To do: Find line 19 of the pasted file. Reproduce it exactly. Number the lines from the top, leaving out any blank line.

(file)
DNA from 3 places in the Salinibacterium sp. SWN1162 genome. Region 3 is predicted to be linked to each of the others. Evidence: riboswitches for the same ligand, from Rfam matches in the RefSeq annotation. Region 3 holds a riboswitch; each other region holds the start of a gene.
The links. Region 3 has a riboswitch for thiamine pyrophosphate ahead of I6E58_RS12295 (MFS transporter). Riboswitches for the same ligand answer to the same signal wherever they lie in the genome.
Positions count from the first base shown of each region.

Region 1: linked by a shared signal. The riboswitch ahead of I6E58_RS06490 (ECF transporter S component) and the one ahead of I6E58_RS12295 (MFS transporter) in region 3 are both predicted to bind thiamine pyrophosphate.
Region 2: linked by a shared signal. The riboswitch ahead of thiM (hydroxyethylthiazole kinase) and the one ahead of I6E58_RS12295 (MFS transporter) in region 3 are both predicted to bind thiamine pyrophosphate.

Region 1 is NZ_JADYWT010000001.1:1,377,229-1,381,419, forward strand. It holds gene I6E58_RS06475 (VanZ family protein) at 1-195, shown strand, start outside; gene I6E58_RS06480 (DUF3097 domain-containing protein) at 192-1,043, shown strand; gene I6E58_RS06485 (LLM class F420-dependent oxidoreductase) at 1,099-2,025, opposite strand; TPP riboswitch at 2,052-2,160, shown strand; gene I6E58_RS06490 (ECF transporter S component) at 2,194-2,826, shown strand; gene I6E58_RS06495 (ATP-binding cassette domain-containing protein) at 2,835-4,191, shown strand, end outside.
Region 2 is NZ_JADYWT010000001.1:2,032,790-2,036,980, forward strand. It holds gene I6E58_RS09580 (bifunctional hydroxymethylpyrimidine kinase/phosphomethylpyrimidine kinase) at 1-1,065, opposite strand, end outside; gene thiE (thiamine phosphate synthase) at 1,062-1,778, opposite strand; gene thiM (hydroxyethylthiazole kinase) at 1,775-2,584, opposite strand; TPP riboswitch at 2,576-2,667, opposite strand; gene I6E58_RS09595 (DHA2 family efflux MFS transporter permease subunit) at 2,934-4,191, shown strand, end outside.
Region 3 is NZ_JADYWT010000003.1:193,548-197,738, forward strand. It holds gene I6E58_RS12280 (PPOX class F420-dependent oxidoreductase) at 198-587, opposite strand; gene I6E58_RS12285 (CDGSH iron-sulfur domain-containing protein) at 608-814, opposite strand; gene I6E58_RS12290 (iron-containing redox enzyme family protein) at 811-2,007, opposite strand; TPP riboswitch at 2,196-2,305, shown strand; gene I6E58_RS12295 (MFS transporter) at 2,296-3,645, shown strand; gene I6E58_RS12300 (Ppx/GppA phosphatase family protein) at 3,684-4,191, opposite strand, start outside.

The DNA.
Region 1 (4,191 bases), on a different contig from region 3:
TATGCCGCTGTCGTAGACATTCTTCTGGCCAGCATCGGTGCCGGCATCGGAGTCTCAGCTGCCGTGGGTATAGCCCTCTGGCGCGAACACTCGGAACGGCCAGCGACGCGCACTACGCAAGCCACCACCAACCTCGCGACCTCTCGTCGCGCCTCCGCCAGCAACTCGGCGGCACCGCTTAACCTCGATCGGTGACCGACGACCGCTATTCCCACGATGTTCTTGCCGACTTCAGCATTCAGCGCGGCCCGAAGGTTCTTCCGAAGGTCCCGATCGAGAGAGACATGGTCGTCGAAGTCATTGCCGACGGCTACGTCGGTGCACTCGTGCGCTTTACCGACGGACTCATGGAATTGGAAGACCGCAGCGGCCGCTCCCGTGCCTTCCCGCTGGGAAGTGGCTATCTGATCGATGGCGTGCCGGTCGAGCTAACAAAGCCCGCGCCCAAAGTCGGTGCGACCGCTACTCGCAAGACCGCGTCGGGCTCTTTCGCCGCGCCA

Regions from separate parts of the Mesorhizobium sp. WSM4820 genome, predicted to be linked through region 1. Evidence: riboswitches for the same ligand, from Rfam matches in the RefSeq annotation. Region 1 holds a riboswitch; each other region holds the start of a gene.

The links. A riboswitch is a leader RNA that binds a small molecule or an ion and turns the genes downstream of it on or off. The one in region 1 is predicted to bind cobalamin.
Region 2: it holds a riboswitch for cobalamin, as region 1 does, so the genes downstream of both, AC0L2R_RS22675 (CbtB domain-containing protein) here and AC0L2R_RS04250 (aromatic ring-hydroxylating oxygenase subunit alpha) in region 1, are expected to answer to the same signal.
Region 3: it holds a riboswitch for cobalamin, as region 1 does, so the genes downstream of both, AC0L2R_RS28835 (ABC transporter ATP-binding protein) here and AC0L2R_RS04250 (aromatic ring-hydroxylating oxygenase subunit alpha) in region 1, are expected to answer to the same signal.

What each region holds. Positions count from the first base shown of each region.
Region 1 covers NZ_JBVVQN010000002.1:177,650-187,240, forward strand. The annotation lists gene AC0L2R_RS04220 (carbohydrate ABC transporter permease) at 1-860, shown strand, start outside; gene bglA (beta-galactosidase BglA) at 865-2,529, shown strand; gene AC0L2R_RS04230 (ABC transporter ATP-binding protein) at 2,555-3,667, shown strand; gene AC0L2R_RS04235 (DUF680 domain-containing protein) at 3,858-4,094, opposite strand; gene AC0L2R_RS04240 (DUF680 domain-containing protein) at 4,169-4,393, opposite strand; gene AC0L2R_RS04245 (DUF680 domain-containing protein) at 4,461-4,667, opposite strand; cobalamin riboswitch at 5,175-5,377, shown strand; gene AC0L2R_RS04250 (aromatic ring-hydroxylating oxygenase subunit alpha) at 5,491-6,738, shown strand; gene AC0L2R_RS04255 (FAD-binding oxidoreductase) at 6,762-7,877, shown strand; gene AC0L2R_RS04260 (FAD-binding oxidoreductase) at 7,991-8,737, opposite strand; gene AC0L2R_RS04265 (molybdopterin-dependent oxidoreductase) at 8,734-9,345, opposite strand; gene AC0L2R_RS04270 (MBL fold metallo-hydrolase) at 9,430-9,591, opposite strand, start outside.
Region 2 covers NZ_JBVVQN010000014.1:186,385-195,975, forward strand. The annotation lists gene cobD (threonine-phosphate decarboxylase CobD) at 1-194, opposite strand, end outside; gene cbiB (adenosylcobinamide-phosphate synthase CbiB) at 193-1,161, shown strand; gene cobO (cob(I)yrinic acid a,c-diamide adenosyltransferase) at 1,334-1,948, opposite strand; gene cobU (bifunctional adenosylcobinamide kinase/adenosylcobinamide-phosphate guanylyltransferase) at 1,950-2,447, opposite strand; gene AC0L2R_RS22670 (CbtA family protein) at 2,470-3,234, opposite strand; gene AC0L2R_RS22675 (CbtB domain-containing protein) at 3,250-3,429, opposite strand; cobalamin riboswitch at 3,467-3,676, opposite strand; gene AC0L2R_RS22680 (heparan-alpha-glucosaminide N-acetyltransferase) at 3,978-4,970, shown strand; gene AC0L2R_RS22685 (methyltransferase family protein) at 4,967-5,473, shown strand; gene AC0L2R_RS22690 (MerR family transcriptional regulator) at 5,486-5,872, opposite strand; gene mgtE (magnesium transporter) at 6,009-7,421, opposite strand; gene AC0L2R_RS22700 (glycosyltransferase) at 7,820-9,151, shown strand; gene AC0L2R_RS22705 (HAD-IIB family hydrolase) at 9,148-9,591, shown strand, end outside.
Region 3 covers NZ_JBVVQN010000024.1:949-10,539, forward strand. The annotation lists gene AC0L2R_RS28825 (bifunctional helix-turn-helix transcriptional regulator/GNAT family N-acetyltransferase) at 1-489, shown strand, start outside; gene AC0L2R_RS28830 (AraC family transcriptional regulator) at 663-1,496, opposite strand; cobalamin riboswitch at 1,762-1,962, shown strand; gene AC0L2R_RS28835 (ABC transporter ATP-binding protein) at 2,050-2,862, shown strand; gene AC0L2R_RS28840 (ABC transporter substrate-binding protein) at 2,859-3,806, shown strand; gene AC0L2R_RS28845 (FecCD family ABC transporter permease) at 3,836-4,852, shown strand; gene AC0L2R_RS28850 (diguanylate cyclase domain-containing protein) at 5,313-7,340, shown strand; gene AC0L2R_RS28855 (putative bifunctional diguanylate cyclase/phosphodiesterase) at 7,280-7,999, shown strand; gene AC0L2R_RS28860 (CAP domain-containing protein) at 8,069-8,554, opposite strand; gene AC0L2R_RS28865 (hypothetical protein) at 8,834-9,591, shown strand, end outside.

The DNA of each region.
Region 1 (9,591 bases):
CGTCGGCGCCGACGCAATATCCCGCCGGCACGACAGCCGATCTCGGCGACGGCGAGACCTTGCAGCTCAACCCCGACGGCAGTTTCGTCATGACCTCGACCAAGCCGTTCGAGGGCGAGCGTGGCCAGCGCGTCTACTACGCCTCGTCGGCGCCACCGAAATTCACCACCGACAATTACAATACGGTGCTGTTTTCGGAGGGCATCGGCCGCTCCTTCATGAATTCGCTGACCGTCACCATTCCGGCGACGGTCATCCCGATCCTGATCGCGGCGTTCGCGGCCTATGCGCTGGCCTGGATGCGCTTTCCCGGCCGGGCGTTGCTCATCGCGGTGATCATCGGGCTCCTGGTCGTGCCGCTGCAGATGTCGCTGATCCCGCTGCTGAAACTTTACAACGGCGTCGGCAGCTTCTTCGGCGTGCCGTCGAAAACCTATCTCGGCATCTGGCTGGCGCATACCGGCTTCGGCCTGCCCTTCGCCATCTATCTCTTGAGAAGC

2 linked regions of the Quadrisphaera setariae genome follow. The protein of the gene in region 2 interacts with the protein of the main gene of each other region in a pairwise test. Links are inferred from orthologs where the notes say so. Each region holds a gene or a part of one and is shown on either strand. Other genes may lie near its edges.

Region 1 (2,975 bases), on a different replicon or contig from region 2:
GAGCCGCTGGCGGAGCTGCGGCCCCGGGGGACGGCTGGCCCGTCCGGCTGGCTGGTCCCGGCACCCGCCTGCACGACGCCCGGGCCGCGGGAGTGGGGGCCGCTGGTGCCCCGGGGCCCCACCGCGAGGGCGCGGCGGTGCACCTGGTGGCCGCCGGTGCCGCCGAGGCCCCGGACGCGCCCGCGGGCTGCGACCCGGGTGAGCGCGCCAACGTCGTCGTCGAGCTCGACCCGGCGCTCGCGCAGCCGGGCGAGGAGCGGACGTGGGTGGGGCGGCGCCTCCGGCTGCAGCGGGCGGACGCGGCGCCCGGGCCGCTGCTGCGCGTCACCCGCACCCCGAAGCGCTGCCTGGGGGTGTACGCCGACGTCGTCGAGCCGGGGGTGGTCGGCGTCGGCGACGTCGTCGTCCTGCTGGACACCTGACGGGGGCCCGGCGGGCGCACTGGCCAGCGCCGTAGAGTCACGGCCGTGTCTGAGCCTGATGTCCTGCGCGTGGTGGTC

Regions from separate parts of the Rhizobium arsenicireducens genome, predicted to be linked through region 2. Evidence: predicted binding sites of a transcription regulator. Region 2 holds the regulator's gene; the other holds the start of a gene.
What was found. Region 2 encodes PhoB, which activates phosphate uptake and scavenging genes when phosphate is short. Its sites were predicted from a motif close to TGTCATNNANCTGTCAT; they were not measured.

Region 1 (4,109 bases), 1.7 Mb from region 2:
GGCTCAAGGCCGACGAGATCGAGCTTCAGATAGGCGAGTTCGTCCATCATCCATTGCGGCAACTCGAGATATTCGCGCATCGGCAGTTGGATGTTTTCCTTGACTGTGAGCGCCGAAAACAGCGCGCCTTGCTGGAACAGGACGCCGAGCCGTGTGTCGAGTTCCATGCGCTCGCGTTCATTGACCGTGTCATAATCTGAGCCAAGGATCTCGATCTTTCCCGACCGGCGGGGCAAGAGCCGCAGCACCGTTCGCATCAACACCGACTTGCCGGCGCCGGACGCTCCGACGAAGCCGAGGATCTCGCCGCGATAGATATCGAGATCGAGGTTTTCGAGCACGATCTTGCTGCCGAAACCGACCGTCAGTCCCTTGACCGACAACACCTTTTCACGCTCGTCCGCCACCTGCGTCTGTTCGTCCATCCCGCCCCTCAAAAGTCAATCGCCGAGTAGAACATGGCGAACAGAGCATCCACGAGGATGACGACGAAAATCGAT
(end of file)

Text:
Region 3 covers NZ_JBVVQN010000024.1:949-10,539, forward strand. The annotation lists gene AC0L2R_RS28825 (bifunctional helix-turn-helix transcriptional regulator/GNAT family N-acetyltransferase) at 1-489, shown strand, start outside; gene AC0L2R_RS28830 (AraC family transcriptional regulator) at 663-1,496, opposite strand; cobalamin riboswitch at 1,762-1,962, shown strand; gene AC0L2R_RS28835 (ABC transporter ATP-binding protein) at 2,050-2,862, shown strand; gene AC0L2R_RS28840 (ABC transporter substrate-binding protein) at 2,859-3,806, shown strand; gene AC0L2R_RS28845 (FecCD family ABC transporter permease) at 3,836-4,852, shown strand; gene AC0L2R_RS28850 (diguanylate cyclase domain-containing protein) at 5,313-7,340, shown strand; gene AC0L2R_RS28855 (putative bifunctional diguanylate cyclase/phosphodiesterase) at 7,280-7,999, shown strand; gene AC0L2R_RS28860 (CAP domain-containing protein) at 8,069-8,554, opposite strand; gene AC0L2R_RS28865 (hypothetical protein) at 8,834-9,591, shown strand, end outside.